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"You Could Play Your Whole Life and Never Experience That"

By Mitchell Machtinger, 03/22/18, 1:15PM EDT

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Blades thrilled with 'once in a lifetime' overseas hockey trip


The Blades wearing the jerseys of their billet team and cheering them on.

Coming off the Olympics and the annual World Juniors just a few months earlier, much is made about the progress in the development from countries like Denmark and Switzerland in international tournaments. They are not formerly known as hockey nations but are showing the growing impact of the game across the world.

This was no more evident than in the Lincoln Blades Minor Midget holiday trip to Europe, where the team spent 10 days playing in tournaments and taking in the historic sites across three countries. While making new friends on the ice during the games, the Blades also immersed themselves in local culture.

The Lincoln organization does this trip every two years and it features a mix of minor and major aged Bantam players from the association. It’s been a tradition in the local hockey community for nearly a decade. There were 51 total members who travelled together, a mix of players, parents and staff. The team started planning out the trip in March of last year and fundraised through various tournaments and drives.


A group photo of the Blades and a local team.

Using a tour company to help organize the day to day itineraries and transportation logistics through Germany, Austria and the Czech Republic, the trip wasn’t set up as being hockey-oriented. Instead, the Blades took this once in a lifetime opportunity to visit the historic attractions surrounding them.

There were a lot of tours planned for the times that the group was not playing hockey. The Blades toured through Karlstejn Castle, took a walking tour of Prague and attended a professional hockey game at the O2 Arena. They spent New Years Eve enjoying dinner at a restaurant before heading out to the town square for a fireworks celebration. The rest of the days were filled with a walking tour of Szalberg, a visit to the Dachau concentration camp and a day on the slopes as well.

“I was very amazed by how much interest there was in the history,” said head coach John Nicholls. “When we did these walking tours, a bunch of the kids were right up there listening to what the guided tours were saying about the old buildings and castles.”

Nicholls noticed an increase in the maturity level of the players and was proud of the respect they showed throughout the trip. They learned to appreciate the time spent together on this unique experience.


A poster advertising one of the Blades' games.

“They’re friends for life now, these guys. Any time they see each other, that’s what they’re talking about, is this trip… this is a lifelong experience,” said Nichols. “It’s not just the hockey but the whole, a lot of these boys will never get that chance again, to go over there.”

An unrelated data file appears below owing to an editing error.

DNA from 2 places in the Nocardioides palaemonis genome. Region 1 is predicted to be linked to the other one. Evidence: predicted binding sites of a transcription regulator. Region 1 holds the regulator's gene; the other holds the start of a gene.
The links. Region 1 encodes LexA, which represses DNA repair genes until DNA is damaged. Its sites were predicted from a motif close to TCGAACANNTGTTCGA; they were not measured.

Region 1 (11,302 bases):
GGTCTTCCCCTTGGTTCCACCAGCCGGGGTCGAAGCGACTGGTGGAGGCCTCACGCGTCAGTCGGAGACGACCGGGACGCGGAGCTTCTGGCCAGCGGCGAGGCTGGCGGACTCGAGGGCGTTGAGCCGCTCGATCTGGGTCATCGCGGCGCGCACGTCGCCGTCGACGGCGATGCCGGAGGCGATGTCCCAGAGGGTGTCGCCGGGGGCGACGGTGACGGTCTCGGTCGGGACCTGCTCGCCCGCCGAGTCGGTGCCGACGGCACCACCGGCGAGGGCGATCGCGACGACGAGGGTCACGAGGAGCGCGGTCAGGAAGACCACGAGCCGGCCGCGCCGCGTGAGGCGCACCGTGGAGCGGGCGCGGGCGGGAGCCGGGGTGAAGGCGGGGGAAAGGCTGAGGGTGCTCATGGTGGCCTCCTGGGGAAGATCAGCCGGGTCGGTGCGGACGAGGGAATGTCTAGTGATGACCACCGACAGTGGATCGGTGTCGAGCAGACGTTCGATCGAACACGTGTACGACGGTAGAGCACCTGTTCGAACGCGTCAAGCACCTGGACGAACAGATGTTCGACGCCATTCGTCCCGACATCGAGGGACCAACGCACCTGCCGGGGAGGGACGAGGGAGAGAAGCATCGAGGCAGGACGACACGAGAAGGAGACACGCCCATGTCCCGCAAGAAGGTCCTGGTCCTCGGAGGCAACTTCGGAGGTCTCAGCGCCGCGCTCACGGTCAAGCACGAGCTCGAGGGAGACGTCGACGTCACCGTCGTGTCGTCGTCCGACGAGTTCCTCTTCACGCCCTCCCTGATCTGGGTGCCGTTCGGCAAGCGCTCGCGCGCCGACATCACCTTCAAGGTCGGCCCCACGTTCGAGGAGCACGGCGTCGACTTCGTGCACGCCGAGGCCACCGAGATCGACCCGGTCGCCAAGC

The trip wasn’t just about a group of Canadians coming to play hockey. For the townspeople of Moravska Trebova in the Czech Republic, this was a chance to turn an exhibition game into a spectacle. There were close to 2,000 fans in the stands watching the contest.

“They brought three or four busloads of people into this game from wherever they were bringing the buses from,” said Nicholls. “For our guys to experience that was once in a lifetime. You could play your whole life in AAA and never experience that.”

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The two clubs participated in a traditional jersey exchange. The host team, who also served as billet families for the Blades, later showed up to the tournament wearing their new Lincoln jerseys to cheer on their new friends. The kids would shout ‘the Canadians are here’ when the bus pulled up and there is now a Blades jersey hanging in the rink.

“I said to (the team), you’re representing Canada and Lincoln. You guys have to be on your best behaviour. And I didn’t have to say a word after. The boys were outstanding.”

Many of the participating teams had never played a Canadian team before. Despite the thousands of kilometres separating the clubs there was not much of a language barrier between all the players. The larger ice surface did not hinder the Blades, who Nicholls says learned to play together as a group more and has seen an improvement in their skill since returning.


The Blades still keep in touch with the friends they made on the trip.

This was the first time in Europe for many of the Blades and it gave them a new perspective according to Nicholls.

“Being from Beamsville, it’s a small farming community, so you go somewhere like that and it just opens your eyes up.”

If the Blades want to return to Moravska Trebova they will be met back with open arms. Nicholls is already working with the team to return in two years and continue the tradition between the towns. The invitation is open in Lincoln as well.


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ABOUT THE AUTHOR

Mitchell Machtinger is the Coordinator of Communications at the OMHA. He's worked with various sport organizations and is an avid fan of all sports.

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